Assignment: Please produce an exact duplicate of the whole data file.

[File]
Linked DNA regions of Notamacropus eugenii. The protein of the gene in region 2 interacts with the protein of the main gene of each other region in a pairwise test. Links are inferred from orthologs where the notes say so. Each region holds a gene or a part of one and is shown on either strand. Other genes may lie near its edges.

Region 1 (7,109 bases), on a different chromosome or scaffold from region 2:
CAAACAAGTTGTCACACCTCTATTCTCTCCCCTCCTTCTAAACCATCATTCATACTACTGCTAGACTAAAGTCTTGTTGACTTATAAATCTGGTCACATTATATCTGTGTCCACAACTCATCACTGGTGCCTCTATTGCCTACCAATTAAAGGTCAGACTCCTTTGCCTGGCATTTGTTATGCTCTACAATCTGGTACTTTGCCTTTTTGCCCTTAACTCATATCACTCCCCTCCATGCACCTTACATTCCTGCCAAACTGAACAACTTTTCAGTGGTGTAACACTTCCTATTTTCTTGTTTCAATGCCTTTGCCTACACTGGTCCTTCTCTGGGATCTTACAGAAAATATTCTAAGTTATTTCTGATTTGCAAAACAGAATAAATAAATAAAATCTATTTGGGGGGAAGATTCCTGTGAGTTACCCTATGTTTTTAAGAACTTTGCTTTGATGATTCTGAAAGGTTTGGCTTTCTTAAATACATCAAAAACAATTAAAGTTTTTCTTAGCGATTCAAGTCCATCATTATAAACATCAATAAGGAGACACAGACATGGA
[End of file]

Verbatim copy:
Linked DNA regions of Notamacropus eugenii. The protein of the gene in region 2 interacts with the protein of the main gene of each other region in a pairwise test. Links are inferred from orthologs where the notes say so. Each region holds a gene or a part of one and is shown on either strand. Other genes may lie near its edges.

Region 1 (7,109 bases), on a different chromosome or scaffold from region 2:
CAAACAAGTTGTCACACCTCTATTCTCTCCCCTCCTTCTAAACCATCATTCATACTACTGCTAGACTAAAGTCTTGTTGACTTATAAATCTGGTCACATTATATCTGTGTCCACAACTCATCACTGGTGCCTCTATTGCCTACCAATTAAAGGTCAGACTCCTTTGCCTGGCATTTGTTATGCTCTACAATCTGGTACTTTGCCTTTTTGCCCTTAACTCATATCACTCCCCTCCATGCACCTTACATTCCTGCCAAACTGAACAACTTTTCAGTGGTGTAACACTTCCTATTTTCTTGTTTCAATGCCTTTGCCTACACTGGTCCTTCTCTGGGATCTTACAGAAAATATTCTAAGTTATTTCTGATTTGCAAAACAGAATAAATAAATAAAATCTATTTGGGGGGAAGATTCCTGTGAGTTACCCTATGTTTTTAAGAACTTTGCTTTGATGATTCTGAAAGGTTTGGCTTTCTTAAATACATCAAAAACAATTAAAGTTTTTCTTAGCGATTCAAGTCCATCATTATAAACATCAATAAGGAGACACAGACATGGA